Sobriety and Weight Loss – Can Sobriety Help You Lose Weight?
Most of us quit drinking alcohol in the hopes that it will improve our physical health. But can sobriety also promote weight loss?
The quick answer is: probably.
Many factors go into sobriety, weight loss, and overall health outcomes. Let’s break them down.
- The Relationship Between Alcohol and Weight
- Does sobriety lead to weight loss?
- Is it normal to gain weight after getting sober?
- The Importance of Exercise for Weight Loss in Sobriety
- Healthy Nutrition in Sobriety
- FAQs about Sobriety and Weight Loss
The Relationship Between Alcohol and Weight
Does consuming alcohol make you gain weight?
Yes! In addition to being full of empty calories and sugar, heavy drinking impacts your body’s ability to burn fat.
When you drink, your body converts alcohol to acetate. Your body loves acetate and will prioritize metabolizing it over fat and sugar.
When your body uses all its energy to metabolize acetate, the fat and sugar get stored in the body. Additionally, alcohol lowers your testosterone levels and slows your body’s ability to burn fat.
And that’s just the beginning.
Lesser Known Ways Alcohol Contributes To Weight Gain:
Consumption of alcohol can potentially impact the balance of hormones that regulate feelings of hunger and fullness, including ghrelin and leptin.
Ghrelin stimulates appetite, while leptin signals to the brain when the body has had enough food. By increasing ghrelin levels and decreasing leptin levels, alcohol consumption can result in overeating and an increased risk of weight gain.
Secondly, alcohol consumption can lead to insulin resistance, which can cause the body to store more fat. Insulin is a hormone that regulates blood sugar levels and helps the body use glucose for energy.
When the body becomes resistant to insulin, glucose cannot be effectively used for energy and is instead stored as fat.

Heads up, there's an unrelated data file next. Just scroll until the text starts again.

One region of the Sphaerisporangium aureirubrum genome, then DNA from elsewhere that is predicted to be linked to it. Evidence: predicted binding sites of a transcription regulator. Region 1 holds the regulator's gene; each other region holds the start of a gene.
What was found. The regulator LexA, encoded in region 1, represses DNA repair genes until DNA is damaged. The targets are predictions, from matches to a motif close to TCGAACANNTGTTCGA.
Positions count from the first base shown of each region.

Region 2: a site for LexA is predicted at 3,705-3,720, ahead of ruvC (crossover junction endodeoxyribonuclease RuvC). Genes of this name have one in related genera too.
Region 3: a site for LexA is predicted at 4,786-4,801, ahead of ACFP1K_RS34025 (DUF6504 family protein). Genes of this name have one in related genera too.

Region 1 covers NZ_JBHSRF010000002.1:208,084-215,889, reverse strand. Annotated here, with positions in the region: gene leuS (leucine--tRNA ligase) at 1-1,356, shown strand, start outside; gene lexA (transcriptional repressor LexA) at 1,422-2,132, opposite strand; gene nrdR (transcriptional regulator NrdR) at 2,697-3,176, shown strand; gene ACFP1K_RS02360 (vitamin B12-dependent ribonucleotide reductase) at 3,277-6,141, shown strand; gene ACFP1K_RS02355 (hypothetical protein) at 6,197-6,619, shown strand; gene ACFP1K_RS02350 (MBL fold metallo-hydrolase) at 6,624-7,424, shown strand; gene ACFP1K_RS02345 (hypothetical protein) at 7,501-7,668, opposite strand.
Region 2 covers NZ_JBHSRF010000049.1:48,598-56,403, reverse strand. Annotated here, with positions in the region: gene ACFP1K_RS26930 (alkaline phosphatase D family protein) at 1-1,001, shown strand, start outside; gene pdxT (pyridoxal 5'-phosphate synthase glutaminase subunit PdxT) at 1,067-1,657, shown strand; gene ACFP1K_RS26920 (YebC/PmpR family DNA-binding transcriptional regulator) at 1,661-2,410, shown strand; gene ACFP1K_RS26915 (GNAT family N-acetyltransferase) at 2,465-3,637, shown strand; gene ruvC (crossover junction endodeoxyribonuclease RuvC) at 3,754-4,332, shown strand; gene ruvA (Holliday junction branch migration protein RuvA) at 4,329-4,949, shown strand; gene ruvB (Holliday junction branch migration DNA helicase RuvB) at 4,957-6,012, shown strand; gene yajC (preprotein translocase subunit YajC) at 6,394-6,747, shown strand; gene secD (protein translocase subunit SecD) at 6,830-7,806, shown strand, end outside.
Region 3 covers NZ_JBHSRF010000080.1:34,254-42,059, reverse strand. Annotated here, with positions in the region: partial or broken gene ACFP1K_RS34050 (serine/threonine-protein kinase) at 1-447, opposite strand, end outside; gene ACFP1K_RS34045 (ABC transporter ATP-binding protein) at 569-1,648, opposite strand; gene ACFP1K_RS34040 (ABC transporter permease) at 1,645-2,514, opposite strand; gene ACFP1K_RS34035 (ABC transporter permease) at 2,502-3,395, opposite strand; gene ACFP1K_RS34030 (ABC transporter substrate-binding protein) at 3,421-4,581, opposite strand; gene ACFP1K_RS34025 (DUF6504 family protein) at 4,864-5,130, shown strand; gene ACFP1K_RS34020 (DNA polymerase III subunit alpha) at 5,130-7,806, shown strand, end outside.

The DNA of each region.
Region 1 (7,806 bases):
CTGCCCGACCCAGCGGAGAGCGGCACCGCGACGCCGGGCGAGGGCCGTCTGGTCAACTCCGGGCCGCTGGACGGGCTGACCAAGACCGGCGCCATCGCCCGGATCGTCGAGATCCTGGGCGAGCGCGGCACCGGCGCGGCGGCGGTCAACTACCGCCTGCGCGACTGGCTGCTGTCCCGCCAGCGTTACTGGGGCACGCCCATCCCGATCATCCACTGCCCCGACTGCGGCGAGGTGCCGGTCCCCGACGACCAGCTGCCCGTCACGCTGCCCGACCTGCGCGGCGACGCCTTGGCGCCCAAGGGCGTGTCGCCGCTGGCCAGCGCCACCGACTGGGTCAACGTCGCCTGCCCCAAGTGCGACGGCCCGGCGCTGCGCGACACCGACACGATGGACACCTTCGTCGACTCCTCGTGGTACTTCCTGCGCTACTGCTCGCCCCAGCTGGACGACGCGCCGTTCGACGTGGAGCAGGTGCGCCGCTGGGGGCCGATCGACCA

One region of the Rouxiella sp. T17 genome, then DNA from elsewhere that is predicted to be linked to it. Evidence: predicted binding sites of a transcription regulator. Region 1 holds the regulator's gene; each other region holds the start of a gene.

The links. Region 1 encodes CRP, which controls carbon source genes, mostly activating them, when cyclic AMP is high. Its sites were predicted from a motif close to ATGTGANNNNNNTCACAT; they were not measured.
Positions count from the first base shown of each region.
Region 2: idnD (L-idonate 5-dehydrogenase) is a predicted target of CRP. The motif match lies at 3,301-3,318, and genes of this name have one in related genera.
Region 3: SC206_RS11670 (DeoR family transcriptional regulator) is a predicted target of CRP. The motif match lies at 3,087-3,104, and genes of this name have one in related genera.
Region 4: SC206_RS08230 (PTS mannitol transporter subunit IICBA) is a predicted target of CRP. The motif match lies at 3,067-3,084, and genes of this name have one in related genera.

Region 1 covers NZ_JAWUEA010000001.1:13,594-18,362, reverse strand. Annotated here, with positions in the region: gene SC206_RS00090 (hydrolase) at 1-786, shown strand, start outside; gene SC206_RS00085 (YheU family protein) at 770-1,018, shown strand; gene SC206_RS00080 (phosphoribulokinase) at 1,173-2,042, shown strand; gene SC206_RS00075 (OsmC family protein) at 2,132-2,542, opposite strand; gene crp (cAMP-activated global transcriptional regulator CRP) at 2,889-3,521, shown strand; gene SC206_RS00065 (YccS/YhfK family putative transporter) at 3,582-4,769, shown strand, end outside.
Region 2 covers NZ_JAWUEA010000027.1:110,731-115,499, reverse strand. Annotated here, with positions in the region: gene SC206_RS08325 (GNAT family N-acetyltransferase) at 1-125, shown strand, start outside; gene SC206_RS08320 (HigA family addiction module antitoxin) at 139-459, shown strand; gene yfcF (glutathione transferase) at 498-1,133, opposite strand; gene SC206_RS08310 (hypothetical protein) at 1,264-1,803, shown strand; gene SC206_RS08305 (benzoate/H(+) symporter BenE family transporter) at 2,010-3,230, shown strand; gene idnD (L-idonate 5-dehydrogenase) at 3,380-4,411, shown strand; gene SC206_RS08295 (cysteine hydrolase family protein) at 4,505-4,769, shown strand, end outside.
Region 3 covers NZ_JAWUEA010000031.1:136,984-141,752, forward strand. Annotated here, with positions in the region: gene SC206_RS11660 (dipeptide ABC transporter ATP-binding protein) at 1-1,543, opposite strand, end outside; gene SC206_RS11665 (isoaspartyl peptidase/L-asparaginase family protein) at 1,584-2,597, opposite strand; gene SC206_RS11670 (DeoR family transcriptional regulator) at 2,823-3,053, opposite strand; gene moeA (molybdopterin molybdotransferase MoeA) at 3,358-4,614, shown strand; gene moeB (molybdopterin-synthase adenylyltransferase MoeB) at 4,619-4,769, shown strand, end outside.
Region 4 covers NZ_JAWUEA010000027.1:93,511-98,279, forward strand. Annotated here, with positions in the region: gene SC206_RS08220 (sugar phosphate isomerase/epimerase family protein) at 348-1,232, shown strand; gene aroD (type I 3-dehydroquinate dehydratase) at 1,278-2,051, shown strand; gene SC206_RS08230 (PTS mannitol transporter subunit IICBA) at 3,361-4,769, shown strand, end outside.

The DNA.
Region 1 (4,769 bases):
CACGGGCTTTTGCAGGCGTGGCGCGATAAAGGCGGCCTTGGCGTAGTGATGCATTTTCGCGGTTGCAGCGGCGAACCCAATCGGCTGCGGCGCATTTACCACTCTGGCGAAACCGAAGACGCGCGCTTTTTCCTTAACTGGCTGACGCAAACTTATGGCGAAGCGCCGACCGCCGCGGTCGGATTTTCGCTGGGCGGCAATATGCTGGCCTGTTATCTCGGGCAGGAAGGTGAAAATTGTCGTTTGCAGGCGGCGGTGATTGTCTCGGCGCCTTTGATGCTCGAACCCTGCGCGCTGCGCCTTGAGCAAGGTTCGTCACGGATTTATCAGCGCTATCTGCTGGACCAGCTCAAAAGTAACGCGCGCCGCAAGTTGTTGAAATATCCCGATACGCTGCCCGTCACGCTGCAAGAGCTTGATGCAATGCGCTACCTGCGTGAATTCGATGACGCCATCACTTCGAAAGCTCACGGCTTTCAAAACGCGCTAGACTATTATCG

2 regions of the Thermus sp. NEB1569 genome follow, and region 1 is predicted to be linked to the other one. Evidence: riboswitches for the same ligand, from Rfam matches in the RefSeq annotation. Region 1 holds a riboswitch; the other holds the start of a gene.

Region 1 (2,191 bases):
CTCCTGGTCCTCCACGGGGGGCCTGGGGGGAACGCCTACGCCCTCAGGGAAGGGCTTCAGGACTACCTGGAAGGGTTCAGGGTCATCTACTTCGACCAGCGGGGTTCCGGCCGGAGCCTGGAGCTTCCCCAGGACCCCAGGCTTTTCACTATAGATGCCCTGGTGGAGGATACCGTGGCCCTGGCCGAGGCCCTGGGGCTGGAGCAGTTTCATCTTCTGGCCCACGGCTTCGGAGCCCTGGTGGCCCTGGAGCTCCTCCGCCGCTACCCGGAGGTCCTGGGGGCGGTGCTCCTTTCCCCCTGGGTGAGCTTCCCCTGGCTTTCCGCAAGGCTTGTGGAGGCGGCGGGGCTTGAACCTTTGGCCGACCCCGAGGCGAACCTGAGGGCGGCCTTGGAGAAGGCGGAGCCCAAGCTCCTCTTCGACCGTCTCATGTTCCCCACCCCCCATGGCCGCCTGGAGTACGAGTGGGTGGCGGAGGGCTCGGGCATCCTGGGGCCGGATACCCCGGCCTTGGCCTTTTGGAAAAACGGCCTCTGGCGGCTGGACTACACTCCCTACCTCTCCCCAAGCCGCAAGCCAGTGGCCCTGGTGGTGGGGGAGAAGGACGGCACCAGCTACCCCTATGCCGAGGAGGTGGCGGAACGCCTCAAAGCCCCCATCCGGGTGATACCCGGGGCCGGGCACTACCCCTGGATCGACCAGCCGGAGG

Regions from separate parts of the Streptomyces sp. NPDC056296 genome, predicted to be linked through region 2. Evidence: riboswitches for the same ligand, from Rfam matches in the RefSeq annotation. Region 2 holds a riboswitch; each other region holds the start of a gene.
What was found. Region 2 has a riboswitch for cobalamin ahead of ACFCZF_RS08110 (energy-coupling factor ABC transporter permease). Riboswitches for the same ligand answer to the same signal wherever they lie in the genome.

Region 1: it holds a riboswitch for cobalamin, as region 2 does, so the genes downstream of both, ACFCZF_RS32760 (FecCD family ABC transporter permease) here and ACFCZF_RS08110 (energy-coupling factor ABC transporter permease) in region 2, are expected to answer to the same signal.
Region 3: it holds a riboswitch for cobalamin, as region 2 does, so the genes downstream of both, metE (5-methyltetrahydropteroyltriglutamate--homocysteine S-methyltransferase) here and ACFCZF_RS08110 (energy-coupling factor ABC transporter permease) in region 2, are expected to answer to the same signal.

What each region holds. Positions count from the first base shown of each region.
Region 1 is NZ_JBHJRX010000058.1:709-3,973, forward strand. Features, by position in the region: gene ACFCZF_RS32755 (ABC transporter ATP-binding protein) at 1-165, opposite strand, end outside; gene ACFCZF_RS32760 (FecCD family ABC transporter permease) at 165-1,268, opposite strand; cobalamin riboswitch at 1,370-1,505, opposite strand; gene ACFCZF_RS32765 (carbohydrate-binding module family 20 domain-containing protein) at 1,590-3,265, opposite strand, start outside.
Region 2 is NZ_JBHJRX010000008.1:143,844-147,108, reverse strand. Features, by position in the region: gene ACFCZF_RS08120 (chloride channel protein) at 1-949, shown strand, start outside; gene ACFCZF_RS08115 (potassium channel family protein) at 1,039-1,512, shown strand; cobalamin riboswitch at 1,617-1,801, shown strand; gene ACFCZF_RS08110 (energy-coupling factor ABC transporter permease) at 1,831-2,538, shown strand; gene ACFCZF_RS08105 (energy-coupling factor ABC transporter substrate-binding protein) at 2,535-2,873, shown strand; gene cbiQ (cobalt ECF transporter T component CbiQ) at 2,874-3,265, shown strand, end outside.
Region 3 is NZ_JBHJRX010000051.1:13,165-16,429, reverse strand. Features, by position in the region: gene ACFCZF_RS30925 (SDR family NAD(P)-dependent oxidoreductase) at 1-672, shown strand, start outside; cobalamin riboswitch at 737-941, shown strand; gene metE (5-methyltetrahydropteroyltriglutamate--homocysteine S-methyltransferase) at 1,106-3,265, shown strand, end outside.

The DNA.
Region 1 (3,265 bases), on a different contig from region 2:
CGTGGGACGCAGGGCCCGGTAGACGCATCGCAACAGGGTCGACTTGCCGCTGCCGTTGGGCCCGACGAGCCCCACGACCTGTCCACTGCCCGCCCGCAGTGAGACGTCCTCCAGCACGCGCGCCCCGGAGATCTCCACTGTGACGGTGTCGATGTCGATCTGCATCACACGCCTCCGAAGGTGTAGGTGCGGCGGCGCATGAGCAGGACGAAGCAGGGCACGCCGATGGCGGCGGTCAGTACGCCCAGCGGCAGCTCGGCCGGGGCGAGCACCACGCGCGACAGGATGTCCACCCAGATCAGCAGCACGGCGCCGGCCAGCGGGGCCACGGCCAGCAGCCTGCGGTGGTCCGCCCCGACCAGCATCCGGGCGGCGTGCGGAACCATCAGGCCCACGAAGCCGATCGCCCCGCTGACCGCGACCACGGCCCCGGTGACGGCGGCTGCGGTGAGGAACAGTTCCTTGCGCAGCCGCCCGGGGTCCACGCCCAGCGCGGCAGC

Lastly, alcohol can contribute to the development of metabolic disorders such as fatty liver disease, which can further contribute to weight gain. Fatty liver disease is characterized by the accumulation of fat in the liver, which can lead to inflammation and insulin resistance. These changes can contribute to weight gain and an increased risk of metabolic disorders such as type 2 diabetes.
We haven’t even mentioned the dangers of that unsightly booze belly.
It stands to reason that when you quit drinking alcohol, many of the negative effects of alcohol on the body that lead to weight gain can be reversed.
Does sobriety lead to weight loss?
All things remaining equal, if you quit drinking alcohol and change nothing else about your daily life and routine, you will eventually lose weight because you consume fewer calories.
For example, one small 330 ml bottle of beer with 5% alcohol has 182 calories, equivalent to about half of a cheeseburger. One pint of cider is 2.6 units of alcohol and has 216 calories.
If you’re curious about the caloric and unit breakdown of your current alcohol consumption, Drinkaware has an incredible tool that is fun to use and incredibly eye-opening.
You’re entering some significant caloric territory if you consume over two drinks in a single evening.